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Old 02-13-2016, 04:20 PM   #1
PracTz
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Default Any Ideas Why Mary Jane or Uncle Harry Never Wed?

No, I'm NOT trying to ship them into a union but I think it's a bit odd that these two clearly middle aged characters had never once been wed to other folks while Lucy was definitely widowed with two teens. I know that there were a few plots trying to unsuccessfully hook up the characters with potential spouses but if 'The Lucy Show' could have had Lucy's best friend Viv be DIVORCED why would it have hurt for this show that debuted six years later to have considered one or both these two to have had unsuccessful unions at some point of their lives? Seriously, if the former show could be popular then why would this show have had to worry about droves of viewers tuning out had the d-word ever been mentioned?
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Old 03-06-2016, 10:55 PM   #2
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Quote:
Originally Posted by PracTz
No, I'm NOT trying to ship them into a union but I think it's a bit odd that these two clearly middle aged characters had never once been wed to other folks while Lucy was definitely widowed with two teens. I know that there were a few plots trying to unsuccessfully hook up the characters with potential spouses but if The Lucy Show could have had Lucy's best friend Viv be DIVORCED why would it have hurt for this show that debuted six years later to have considered one or both these two to have had unsuccessful unions at some point of their lives? Seriously, if the former show could be popular then why would this show have had to worry about droves of viewers tuning out had the d-word ever been mentioned?

I think the better question might be, how did The Lucy Show manage to get a green light from CBS to have a divorced character on the show? And I'm guessing CBS was probably just too eager to get Lucille Ball back on the air that they had no concern about what the background of the characters would be. The Lucy Show got on the air without even a pilot. The fact that it ended up with a divorced character put the show out of step with all other shows on the air in 1962, including shows on CBS. There were plenty of single parents on TV shows at the time, but they were always widows or widowers. By the time Here's Lucy came along, CBS might have been paying closer attention and might have made an objection to having a divorced character on the show. After all, when The Mary Tyler Moore Show was being developed in 1970, CBS refused to allow the Mary Richards character be divorced.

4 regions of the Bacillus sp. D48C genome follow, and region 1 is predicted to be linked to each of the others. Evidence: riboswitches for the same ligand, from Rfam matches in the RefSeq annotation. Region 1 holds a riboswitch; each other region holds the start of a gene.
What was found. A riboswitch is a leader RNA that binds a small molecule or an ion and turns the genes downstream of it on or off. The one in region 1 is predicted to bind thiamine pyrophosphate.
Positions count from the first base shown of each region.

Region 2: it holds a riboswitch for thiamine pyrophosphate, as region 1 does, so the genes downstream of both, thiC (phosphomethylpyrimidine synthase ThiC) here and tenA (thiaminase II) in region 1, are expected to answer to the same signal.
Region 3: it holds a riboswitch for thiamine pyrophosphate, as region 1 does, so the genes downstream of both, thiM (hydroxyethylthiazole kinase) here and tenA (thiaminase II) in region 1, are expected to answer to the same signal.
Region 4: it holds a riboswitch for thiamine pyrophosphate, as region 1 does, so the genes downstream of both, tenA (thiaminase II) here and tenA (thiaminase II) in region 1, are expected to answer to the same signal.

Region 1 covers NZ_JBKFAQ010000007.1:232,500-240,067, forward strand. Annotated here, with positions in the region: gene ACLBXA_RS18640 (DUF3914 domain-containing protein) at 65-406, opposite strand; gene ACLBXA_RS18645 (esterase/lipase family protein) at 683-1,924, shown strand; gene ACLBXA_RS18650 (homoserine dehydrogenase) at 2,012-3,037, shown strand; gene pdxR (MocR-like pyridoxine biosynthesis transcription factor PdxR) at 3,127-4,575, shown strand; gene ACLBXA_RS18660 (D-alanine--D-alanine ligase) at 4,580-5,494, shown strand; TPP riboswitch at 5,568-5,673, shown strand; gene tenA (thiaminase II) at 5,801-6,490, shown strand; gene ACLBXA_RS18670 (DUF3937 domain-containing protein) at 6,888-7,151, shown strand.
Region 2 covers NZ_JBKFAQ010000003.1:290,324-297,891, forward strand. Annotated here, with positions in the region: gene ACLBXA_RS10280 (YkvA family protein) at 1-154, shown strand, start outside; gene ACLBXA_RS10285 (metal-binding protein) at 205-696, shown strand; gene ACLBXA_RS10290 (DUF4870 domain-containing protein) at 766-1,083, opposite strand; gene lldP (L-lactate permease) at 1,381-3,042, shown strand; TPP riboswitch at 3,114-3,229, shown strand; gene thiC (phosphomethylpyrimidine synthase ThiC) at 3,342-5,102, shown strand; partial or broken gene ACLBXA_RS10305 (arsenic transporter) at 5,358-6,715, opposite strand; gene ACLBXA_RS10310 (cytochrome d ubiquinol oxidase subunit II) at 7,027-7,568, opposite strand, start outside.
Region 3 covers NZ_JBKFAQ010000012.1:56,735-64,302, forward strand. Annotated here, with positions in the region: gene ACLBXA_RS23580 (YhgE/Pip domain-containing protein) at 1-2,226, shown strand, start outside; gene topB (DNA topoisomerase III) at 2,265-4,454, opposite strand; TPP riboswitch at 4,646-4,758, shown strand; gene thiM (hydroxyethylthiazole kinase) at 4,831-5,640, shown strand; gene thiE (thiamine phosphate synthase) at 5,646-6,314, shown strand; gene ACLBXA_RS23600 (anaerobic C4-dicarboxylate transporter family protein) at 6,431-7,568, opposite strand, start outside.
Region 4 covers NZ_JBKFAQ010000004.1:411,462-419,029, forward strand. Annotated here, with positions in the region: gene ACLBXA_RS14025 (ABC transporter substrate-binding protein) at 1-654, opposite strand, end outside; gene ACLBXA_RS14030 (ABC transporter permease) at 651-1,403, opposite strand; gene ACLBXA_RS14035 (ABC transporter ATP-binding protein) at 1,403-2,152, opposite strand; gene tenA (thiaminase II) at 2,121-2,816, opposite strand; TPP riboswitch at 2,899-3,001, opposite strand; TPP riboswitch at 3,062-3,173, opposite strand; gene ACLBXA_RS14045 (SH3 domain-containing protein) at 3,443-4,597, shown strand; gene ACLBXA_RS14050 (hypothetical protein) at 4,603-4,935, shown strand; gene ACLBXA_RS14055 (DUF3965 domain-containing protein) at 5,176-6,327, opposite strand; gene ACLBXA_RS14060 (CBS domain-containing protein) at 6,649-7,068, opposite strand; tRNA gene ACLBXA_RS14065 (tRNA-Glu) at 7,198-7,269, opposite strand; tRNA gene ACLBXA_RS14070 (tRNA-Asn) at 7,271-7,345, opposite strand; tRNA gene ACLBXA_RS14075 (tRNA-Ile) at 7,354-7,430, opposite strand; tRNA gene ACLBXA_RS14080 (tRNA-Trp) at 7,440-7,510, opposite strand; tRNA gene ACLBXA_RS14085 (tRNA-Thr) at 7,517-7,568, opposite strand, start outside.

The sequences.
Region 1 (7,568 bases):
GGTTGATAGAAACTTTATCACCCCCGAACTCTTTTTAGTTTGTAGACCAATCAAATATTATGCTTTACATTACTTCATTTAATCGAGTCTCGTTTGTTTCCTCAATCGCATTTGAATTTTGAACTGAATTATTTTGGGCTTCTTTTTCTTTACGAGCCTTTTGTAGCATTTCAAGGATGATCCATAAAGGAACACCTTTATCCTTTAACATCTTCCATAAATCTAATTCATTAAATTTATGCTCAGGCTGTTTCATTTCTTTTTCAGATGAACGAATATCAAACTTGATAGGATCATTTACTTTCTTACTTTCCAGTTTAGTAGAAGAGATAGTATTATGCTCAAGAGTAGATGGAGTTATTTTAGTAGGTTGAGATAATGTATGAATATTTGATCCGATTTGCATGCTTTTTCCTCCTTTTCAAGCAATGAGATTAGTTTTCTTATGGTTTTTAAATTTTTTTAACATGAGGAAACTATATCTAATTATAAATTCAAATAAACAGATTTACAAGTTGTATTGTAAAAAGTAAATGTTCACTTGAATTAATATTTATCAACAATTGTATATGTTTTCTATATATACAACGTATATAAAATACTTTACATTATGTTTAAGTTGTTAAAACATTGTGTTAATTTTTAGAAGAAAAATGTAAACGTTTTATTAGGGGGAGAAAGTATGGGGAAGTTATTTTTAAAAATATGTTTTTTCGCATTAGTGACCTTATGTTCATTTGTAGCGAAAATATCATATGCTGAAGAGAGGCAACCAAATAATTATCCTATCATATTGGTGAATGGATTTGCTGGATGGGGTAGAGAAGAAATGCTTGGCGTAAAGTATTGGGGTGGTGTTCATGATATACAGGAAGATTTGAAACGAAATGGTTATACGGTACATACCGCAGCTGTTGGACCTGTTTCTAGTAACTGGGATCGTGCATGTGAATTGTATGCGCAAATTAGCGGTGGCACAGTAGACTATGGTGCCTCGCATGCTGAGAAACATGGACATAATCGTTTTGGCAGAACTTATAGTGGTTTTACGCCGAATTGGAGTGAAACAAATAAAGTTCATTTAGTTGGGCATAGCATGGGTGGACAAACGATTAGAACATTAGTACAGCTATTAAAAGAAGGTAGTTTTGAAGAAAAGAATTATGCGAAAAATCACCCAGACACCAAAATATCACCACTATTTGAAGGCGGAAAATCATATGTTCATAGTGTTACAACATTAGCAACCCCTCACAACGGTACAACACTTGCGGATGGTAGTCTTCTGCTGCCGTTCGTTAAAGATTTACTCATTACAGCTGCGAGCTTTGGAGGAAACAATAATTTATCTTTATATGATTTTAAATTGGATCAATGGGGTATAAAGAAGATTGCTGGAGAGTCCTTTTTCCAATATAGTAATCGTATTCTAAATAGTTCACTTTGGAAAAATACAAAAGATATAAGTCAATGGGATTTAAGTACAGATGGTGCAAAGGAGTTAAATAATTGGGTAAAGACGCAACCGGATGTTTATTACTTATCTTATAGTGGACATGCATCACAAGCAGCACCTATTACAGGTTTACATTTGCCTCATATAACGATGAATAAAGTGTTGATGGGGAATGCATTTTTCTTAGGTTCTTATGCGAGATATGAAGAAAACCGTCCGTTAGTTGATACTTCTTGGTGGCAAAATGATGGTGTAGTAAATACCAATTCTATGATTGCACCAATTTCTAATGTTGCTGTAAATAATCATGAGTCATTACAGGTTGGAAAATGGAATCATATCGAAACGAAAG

Of course, the irony is all these Norman Lear sitcoms that CBS put on the air, starting with All in the Family in January 1971. It almost seems like the network was going through an identity crisis around that time. The same season CBS said Mary Richards canít be a divorcee, they put All in the Family on the air Ė a show which openly dealt with every culturally sensitive topic under the sun. And in an interview, Hereís Lucy writer Milt Josefsburg told a story about a Here's Lucy episode from that same 1970-71 season where CBS censors gave the Here's Lucy production a hard time over a scene featuring guest star Jack Benny, and a cameo by George Burns, in which their elderly dates show up at the door and one of ladies reminds them, "Don't forget the pill!" And a couple years after that, an incensed Carl Reiner swore off ever again doing a show for CBS when they refused to air an episode of The New Dick Van Dyke Show because of one scene that CBS decided was objectionable. In the scene, the viewer sees Dick's young daughter walk into her parents' bedroom, then walk out with a shocked look on her face. You never see the inside of the bedroom, or hear anything. You only see this look on the daughter's face, implying she had just walked in on her parents making love. The scene was actually done in a very non-offensive, innocent manner, yet CBS refused to air it. Carl Reiner was incensed because this same network had no problem airing shows like All in the Family (co-starring Reiner's son), Maude, and Good Times, which dealt with much more adult-oriented topics, all the time, and in a very in-your-face manner. It seemed extremely hypocritical. But I think CBS felt viewers had one expectation from their old guard TV stars like Lucy, Dick Van Dyke and Mary Tyler Moore, and wanted those stars to maintain a family-friendly image, while the Norman Lear shows starred previously unknown (on a national level) actors, so they were given more latitude to do whatever they wanted.